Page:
Parent and Kid Reviews on
Life Itself (2014)
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Based on 2 kid reviews
January 17, 2015
"Life Itself" by Christopher Graham
I thought that this film was very captivating and true to its source material based on the greatest film critic in the world, Roger Ebert. The performances were just right, the direction was accurate, and the cameos were great too as well. Overall, I thought that this film was very rich in detail and very affectionate and that it launched a poignant tribute to the world's greatest film critic. Teens and 15 year olds are meant to see this movie if they are a fan of the film industry. Adults can see this too, if they are a fan of the documentary genre. Younger kids are not meant to see this movie based on its brief sexual images, nudity, and language.
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July 13, 2014
Candid, respectful, funny, and heartbreaking.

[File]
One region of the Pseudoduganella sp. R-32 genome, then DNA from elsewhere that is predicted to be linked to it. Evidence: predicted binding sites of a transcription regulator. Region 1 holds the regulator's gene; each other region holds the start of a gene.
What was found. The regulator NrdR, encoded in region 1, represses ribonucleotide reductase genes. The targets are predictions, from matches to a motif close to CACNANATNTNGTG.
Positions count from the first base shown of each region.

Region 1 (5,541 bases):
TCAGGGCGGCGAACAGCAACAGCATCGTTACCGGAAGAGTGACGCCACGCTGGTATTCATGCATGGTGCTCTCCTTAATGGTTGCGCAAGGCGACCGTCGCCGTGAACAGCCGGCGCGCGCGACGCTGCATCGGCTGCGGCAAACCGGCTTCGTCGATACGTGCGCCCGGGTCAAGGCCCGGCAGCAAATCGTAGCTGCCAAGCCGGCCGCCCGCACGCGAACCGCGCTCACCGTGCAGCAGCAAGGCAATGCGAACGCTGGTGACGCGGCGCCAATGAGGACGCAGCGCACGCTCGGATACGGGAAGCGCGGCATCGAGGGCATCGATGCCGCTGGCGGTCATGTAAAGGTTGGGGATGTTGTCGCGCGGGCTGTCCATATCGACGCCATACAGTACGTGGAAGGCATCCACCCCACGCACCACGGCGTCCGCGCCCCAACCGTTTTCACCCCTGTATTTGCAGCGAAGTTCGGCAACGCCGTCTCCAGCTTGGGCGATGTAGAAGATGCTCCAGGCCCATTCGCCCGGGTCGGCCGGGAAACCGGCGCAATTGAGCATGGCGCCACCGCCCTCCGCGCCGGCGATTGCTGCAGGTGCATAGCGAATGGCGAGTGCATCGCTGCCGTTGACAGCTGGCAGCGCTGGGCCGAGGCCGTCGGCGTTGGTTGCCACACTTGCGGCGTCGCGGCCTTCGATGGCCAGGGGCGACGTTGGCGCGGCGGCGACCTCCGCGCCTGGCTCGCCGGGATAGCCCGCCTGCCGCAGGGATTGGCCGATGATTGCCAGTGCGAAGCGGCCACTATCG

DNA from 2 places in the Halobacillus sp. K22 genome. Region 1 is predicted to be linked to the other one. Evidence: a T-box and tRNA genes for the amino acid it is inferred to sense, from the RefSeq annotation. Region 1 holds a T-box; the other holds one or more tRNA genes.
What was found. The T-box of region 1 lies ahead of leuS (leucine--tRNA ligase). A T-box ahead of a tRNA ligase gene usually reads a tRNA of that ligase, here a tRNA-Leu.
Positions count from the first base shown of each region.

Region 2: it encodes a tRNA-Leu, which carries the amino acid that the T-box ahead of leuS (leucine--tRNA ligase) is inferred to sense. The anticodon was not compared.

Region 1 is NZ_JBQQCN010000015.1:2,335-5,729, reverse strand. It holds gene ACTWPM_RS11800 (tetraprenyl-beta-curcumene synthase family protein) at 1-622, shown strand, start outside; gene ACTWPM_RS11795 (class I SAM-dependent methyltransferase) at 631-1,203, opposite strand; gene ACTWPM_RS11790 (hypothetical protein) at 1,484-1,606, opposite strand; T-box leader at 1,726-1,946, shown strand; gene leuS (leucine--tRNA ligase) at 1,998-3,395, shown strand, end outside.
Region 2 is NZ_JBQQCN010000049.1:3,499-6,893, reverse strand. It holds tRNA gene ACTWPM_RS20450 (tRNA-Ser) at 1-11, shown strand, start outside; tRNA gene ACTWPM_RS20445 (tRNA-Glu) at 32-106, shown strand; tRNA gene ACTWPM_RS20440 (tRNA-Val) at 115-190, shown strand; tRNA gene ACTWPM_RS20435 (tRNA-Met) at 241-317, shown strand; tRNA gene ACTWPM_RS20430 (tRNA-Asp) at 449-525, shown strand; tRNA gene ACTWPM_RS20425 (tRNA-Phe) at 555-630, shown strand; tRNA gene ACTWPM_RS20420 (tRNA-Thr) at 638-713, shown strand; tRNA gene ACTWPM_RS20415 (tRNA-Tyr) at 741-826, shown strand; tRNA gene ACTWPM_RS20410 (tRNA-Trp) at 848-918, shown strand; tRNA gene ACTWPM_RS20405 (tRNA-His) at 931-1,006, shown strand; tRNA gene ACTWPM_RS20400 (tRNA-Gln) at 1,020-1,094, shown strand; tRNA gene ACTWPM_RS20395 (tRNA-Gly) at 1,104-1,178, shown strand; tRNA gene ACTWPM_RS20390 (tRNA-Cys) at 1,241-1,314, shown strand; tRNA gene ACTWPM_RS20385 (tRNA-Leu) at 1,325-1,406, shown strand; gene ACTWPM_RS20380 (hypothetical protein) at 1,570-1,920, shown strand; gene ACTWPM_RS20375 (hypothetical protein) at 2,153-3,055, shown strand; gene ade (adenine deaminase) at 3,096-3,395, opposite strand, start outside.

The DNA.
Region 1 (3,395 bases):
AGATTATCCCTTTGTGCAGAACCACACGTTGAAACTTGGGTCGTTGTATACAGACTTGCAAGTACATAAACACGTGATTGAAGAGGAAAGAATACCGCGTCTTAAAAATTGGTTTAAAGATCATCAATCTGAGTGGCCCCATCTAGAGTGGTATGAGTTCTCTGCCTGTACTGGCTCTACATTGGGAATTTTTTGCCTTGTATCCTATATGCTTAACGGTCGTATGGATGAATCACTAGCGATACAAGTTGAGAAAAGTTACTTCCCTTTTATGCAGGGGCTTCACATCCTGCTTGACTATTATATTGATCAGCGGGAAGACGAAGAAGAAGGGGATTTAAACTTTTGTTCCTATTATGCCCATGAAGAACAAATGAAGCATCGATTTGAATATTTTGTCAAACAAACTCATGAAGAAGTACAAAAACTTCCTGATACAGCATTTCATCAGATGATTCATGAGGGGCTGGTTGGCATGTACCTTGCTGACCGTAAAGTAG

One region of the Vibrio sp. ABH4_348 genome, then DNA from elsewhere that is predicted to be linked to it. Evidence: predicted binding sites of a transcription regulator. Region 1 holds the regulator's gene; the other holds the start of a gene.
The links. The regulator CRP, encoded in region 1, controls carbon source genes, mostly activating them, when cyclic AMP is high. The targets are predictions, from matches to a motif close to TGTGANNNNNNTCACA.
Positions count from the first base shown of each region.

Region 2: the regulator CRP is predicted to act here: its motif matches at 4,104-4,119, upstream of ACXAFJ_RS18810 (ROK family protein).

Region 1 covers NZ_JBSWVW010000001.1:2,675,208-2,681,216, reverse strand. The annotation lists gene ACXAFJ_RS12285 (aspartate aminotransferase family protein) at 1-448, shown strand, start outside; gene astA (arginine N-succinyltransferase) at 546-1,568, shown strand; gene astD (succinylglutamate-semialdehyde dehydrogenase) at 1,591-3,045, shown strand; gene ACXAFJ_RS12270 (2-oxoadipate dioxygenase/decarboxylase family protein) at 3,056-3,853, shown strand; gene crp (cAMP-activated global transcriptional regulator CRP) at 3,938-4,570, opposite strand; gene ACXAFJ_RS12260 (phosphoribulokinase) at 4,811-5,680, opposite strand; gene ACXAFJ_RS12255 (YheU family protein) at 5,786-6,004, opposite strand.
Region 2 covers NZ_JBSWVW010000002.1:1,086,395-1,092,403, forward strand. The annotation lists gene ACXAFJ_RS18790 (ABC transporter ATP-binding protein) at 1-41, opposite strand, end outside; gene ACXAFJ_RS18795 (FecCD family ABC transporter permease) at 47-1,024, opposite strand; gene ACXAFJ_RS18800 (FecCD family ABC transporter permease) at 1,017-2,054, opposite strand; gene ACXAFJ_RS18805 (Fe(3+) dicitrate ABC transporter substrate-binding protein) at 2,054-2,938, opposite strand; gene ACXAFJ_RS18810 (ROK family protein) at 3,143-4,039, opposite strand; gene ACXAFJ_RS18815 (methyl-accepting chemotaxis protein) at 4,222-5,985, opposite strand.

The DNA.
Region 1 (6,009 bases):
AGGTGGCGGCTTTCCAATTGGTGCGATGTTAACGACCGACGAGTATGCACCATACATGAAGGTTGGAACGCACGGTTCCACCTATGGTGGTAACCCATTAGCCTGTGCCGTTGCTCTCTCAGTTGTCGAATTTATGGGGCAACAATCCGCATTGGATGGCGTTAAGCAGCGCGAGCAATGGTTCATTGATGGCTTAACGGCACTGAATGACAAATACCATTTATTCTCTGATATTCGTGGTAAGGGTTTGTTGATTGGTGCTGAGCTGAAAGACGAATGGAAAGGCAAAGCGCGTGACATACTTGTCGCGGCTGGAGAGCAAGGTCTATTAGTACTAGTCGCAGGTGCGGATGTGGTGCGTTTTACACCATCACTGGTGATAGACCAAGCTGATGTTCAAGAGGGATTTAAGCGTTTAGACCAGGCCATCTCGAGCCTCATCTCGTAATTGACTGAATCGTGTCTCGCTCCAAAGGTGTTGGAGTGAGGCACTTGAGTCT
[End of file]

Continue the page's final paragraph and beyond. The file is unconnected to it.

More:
I'm a person that will only see new movies in theaters. If a movie is simultaneously released day-and-date theatrically and on demand, I'll see it theatrically. If it isn't playing near me, I'll wait for it to play here me. I live in Michigan but I just happened to be in Chicago for college orientation, so yay, I saw it in a theater in Chicago! And I'm so glad that I did, because seeing a film theatrically really enhances one's experience, and if I watched this at home, I wouldn't have laughed or bawled my eyes out as much, nor would I have been as deeply touched and enthralled. This is an amazing documentary that is so unbelievably immersive and affective. I'll turn 18 in September and I've been reading Ebert's reviews since I was 12. His writing style and sarcastic humor was so inviting, and he was a person, not just a critic. This movie captures that so well, using archive footage of his television show with Siskel, excerpts from his memoir, and new footage of him in the hospital, which is as brave as it is heartbreaking. The direction is candid and the interviews are truthful, but the entire documentary is respectful. There's stuff in here that I didn't know about, and I applaud Ebert's family for their utter involvement in this project. The film is well-paced and balances different subjects, people, and themes very well without ever feeling crowded, and the movie flows from one piece to another seamlessly. The main thing about this documentary is how much of an effect it had on me. The ending that shows Ebert's final months and days is beyond powerful; it was like 12 Years a Slave in how much I cried. But it was a good cry, knowing that my emotions weren't being manipulated, because this is a expertly-crafted documentary that makes you close to its main subject, and then puts you in the place of his acquaintances and family. I could definitely see this again because of how interesting it is, and its emotional pull to it. But seriously, see this in a theater if you want to really appreciate it. It just isn't fair to see a documentary about Roger Ebert at home and not at the movies. 9.7/10, masterful, two thumbs up (duh), far above average, etc.